http://en.wikipedia.org/wiki/Universal_jurisdiction
    the idea of universal jurisdiction hadn’t even occurred to be during this discussion, but is, obviously, very applicable. and reading the wiki article above, i am obviously sympathetic to Kissinger’s criticisms towards it in regards to sovreign rights. that wiki article says in one para what took me about 13 pages. anyways, i’ve always been wary of the concept of “international law” – it is impossible to determine from where, exactly, it derives its jurisdiction. the only logical conclusion as a source, as you astutely pointed out, are “inalienable rights.” or more precisely and strongly, “natural rights” a la John Locke. i believe in natural rights. and as i think of this – how strange it is to cite a reliance on inalienable or natural rights to justify and support an intrusion on existing social contracts and the concept of sovreignty. i wish we had this convo when i was in undergrad – could have made for a good poli sci or philosophy senior thesis.

    anyways, this could go on forever. but, having the topic raised, thinking about it pretty hard, writing, responding, etc….learned a lot of good stuff. good thread. thanks. i’m done.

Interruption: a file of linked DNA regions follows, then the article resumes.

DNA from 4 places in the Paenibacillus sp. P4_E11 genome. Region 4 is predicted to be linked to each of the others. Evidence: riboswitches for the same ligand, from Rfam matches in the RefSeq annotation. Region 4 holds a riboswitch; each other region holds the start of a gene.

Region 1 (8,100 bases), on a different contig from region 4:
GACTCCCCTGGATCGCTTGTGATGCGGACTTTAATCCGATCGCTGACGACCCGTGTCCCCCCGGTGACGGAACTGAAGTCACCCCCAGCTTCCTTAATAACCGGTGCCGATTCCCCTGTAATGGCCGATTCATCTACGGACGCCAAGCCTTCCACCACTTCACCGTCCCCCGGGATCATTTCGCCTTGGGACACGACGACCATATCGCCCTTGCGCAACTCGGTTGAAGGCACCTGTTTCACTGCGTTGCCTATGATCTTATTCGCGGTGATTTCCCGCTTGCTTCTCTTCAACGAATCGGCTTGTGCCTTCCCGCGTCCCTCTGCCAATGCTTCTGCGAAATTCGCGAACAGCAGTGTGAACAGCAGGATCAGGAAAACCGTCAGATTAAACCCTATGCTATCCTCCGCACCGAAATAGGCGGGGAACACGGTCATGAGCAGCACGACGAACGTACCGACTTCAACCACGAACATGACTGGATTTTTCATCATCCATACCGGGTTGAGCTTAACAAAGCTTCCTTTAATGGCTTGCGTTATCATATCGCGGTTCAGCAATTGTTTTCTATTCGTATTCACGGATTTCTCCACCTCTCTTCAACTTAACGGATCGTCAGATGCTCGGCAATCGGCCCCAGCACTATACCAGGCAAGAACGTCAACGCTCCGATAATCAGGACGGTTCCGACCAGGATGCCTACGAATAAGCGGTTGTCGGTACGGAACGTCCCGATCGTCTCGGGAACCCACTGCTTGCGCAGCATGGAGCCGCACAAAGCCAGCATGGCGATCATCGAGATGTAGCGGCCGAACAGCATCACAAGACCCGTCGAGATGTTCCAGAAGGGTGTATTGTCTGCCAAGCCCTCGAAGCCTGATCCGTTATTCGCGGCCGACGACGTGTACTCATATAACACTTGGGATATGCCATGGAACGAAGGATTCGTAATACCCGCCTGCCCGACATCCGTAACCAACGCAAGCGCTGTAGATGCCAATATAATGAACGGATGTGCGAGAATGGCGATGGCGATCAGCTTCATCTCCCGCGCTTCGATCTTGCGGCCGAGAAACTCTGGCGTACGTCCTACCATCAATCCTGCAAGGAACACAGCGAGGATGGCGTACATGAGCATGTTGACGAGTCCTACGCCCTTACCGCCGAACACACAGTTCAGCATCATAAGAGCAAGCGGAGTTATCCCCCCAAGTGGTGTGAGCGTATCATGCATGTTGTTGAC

21. Mewa Singh says:

    Was just skimming this old topic, but had to add that yes I do believe that "natural rights" trumps all else. Once "natural rights" or "inalienable rights" have been abrogated, then old existing social contracts and sovereignty is useless.

  22. Mewa Singh says:

    Was just skimming this old topic, but had to add that yes I do believe that “natural rights” trumps all else. Once “natural rights” or “inalienable rights” have been abrogated, then old existing social contracts and sovereignty is useless.

  23. Thomas Bobinger says:

    There are international treaties like the International Covenant on Civil and Political Rights, and there is the Universal Declaration of Human Rights by the General Assembly of the UN, confirmed to be jus cogens, thus applicable to all states.

    Yes I would like to read that textbook about negotiation, too, if there ever is a regional court of human rights, especially including India and Pakistan:)

    It is delightful to see that some of the Articles I write are actually read and discussed. Thank you for that.

    And on two last notes: I actually wrote this article as a student of the Free University of Amsterdam, Netherlands, during my Master in Law and Politics of International Security. In Maastricht I was during my Bachelor, so maybe knowing that it comes from a Master student, gives it more weight, I don't know:).